1st Day of 7th Month, 668 I.R.
The afternoon heat was heavy on the city of Setiel, making the green vines curl upon wooden pots. Their grapes glistened in the overwhelming light, the red clusters just peeking from beneath the dark leaves that protected them. Sen Konstantin lifted a cluster in his pale hand, observing its weight, its color. Deciding it was ripe, he used his sharp nails to sever the branch it encumbered.
"How much longer?" came a boy's whine.
Sen turned to see his younger brother fidgeting with the heavy basket, already half-filled with crimson fruit. His blond locks were damp with sweat, his bare shoulders already burned pink; he stared at his elder brother with their mother's impatience, marked in his emerald eyes.
"We've been out here for forever," James whined, "why can't Madre help?"
"She doesn't feel well," Sen replied. "We're old enough to do this without her."
It was James' first time enduring the heat of Kyro's harvest month, for he had reached the end of childhood years and had finally begun to transition into a lankier, adolescent body more suited for the labor. Sen, however, had been harvesting for many years. Though only sixteen himself, the world had seen him as a man long prior, when he had first grown taller than his mother. He had been but a child, yet his arms were strong, and his visage had taken on the hardness of an adult's features.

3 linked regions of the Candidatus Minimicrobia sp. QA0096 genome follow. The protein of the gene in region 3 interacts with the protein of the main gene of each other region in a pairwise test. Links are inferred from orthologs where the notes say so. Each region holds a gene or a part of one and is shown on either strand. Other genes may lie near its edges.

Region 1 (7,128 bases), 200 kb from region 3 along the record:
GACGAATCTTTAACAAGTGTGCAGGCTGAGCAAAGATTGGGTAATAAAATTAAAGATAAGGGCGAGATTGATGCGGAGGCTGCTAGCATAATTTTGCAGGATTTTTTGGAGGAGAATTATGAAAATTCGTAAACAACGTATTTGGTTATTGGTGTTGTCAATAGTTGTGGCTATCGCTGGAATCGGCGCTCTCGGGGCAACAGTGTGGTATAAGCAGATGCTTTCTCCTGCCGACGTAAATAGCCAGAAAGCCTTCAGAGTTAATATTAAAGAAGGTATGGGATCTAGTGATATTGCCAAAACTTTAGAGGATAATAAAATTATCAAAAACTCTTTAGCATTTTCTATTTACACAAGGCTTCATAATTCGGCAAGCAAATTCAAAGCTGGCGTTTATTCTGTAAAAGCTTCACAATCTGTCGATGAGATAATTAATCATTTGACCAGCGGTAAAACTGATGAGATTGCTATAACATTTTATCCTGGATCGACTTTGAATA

Those who knew his true age feared him, as no boy should look as he did. The villagers all whispered about him, about his unnatural height and his growth, his chilling eyes and crimson locks—his sharp fangs concealed by a rare smile. They had a word for him, muttered when he turned his back.
"I don't feel well," James said, shuffling his feet in the damp earth. "My head hurts."
Sen pitied the boy's pain. He always did, for his intimidating form housed a gentle soul. He had the look of a man, but the heart of a child—a child who cherished nothing more than the love of his mother, and his brother.
Sen lifted his wide-brimmed hat from own head, placing it firmly upon his brother's.
"Bring your own next time. Understand?"
James tugged on the rims of the straw hat, bending the shadow it cast to hide his blushing face. He was well aware of Sen's aversion to sunlight, to the way it illuminated his white skin almost to transparency; he understood how grateful he should be that his brother would brave that revealing light to ease the boy's discomfort. However, he wasn't good at expressing gratitude, and hid it with embarrassment.